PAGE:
When Should You Worry About Onychophagia in Children?
Onychophagia in children is a very common condition. It’s important to treat it in time and prevent it from becoming a bad habit they’ll carry into adulthood.
Onychophagia consists of constant nail biting and has several different causes. It can lead to health problems if it occurs over a long period of time.
We should worry about onychophagia in children when it goes from random behavior to a process that is repeated frequently, turning into a bad habit.
We should pay attention and help children stop biting their nails before it becomes a bad habit. The first thing we should do is identify the cause of the condition.
Causes of onychophagia in children
- Emotional events such as the death of a loved one, parents arguing or the uncertainty they have about the arrival of a new sibling.
Onychophagia can cause several health problems for children to varying intensities. We’ll explain the most common consequences below.
- Abnormal alignment of their teeth. It can cause deformation of the dental arch. This can delay and cause the emergence of deformed teeth. This problem will require the help of an orthodontist.
- Inflammation of the gums due to the introduction of microorganisms that are present under their nails. They can cause inflammatory conditions such as gingivitis and periodontitis.
- Onychophagia can cause pain while chewing food due to the jaws’ constant use.
- Halitosis (bad breath) can occur due to lack of oral hygiene or infections.
- Depending on the intensity and duration of this habit, it can cause intestinal obstruction.
- Nail biting can lead to various types of infections caused by pathogens which aren’t normally dangerous. They only pose health risks when the immune system is deficient.
- Bacterial infections on their nails. This occurs due to the filtration of saliva which then causes inflammation of their fingers. This can be painful.
- Depending on the intensity, in the long term, onychophagia can cause deformation of the fingers. It can also cause permanent nail damage.
- Ulcerative infections can occur after they’ve ripped off, bitten or caused wounds to their skin. These wounds can get infected easily due to the large number of germs present in saliva.
- Another problem is appearance. Onychophagia is very aesthetically unpleasant, and it can have a negative impact on children’s social life.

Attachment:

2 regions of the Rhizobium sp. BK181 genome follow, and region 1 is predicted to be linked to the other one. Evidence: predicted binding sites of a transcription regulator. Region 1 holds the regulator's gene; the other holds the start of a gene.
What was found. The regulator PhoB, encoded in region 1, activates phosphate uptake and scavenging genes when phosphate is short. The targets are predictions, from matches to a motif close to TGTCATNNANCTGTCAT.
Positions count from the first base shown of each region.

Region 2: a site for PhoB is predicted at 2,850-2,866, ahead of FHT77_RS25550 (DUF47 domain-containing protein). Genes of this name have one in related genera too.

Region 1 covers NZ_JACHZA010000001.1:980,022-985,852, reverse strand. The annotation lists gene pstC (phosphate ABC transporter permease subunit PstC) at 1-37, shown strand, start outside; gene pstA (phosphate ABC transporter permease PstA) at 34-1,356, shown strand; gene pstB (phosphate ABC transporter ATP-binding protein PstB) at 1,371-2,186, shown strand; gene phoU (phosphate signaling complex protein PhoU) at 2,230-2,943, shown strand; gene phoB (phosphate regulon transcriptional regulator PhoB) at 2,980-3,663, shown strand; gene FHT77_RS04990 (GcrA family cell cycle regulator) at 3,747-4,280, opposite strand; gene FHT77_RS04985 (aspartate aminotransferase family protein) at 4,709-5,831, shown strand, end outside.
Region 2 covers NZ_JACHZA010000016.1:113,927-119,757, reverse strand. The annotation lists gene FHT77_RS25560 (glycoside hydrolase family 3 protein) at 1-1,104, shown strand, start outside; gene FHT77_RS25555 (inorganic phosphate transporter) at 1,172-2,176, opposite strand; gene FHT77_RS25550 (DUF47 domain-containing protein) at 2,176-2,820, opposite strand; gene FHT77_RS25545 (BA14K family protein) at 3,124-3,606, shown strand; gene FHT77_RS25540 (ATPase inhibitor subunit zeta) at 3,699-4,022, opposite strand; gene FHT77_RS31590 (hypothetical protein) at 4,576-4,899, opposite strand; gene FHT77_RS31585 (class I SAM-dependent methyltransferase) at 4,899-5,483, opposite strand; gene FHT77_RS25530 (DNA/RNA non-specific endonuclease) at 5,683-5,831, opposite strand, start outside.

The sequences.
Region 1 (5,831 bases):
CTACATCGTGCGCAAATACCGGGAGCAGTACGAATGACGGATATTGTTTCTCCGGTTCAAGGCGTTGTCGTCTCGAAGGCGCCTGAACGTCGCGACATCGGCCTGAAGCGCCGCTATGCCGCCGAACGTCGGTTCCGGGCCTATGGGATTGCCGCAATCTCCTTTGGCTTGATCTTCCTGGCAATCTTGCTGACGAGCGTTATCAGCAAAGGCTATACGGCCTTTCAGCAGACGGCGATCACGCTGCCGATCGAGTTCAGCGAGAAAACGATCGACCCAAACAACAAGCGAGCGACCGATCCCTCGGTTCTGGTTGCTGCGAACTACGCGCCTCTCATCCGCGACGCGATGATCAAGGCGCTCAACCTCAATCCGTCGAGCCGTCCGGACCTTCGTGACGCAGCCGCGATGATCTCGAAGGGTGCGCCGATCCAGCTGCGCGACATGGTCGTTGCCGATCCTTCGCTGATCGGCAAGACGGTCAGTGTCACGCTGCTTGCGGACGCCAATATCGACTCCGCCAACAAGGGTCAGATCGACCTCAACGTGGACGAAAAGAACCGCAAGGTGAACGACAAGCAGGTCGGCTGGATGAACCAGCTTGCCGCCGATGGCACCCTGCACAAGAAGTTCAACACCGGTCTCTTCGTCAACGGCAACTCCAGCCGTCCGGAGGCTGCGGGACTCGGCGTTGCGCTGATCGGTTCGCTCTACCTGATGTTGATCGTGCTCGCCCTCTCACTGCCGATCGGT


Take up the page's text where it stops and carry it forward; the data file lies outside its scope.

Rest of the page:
What can you do?
Beyond the fact that nail biting can be seen as unpleasant, the swollen fingers, gums and bad breath can affect a child’s self-esteem.
Why? Because its appearance can incite ridicule and rejection from other children. This can ultimately cause children to isolate themselves and in extreme cases, they can develop social anxiety disorders.
Onychophagia in children is a problem that doesn’t usually require pharmacological treatment. But given its compulsive nature, it’s sometimes necessary to ask for the help of a psychologist who can initiate positive therapy.
It’s very important for us not to judge our children. We should apply the advice given from professionals in a coherent manner. If we work on it firmly, we can help eradicate the bad habit.
The correction of onychophagia will prevent children from growing up with various issues. It’s even important in the prevention of addiction to tobacco and other drugs.
Remember that these addictions are just an escape route from accumulated tension and the mismanagement of emotions and thoughts.
Don’t ignore your child. Think about the way you interact with them.
A seemingly innocuous habit such as nail biting can be a warning sign that they need more attention and better care.
All cited sources were thoroughly reviewed by our team to ensure their quality, reliability, currency, and validity. The bibliography of this article was considered reliable and of academic or scientific accuracy.
- Fernández Morales, M., Felipe, M., & Pérez García, C. Programa de relajación muscular para reducir la onicofagia en niños de 8 a 11 años: Intervención de la enfermera especialista en salud mental. http://www.index-f.com/para/n27/218.php
- Ojeda Léonard, C., Espinoza Rojo, A., & Biotti Picand, J. (2014). Relación entre onicofagia y manifestaciones clínicas de trastornos temporomandibulares en dentición mixta primera y/o segunda fase: Una revisión narrativa. Revista clínica de periodoncia, implantología y rehabilitación oral, 7(1), 37-42. https://scielo.conicyt.cl/scielo.php?pid=S0719-01072014000100009&script=sci_arttext&tlng=en
- Restrepo Serna, C. C. (2011). Tratamiento de la onicofagia en niños. Revisión sistemática. Rev. odontopediatr. latinoam, 93-101. https://pesquisa.bvsalud.org/portal/resource/pt/biblio-1022649
- Sierra, M. F. N., Eraso, Y. A. M., Bravo, C. D. V., & Chamorro, A. C. M. (2010). Hábitos orales en niños de 6-10 años de la escuela Itsin de San Juan de Pasto. Universidad y Salud, 1(12). https://revistas.udenar.edu.co/index.php/usalud/article/view/183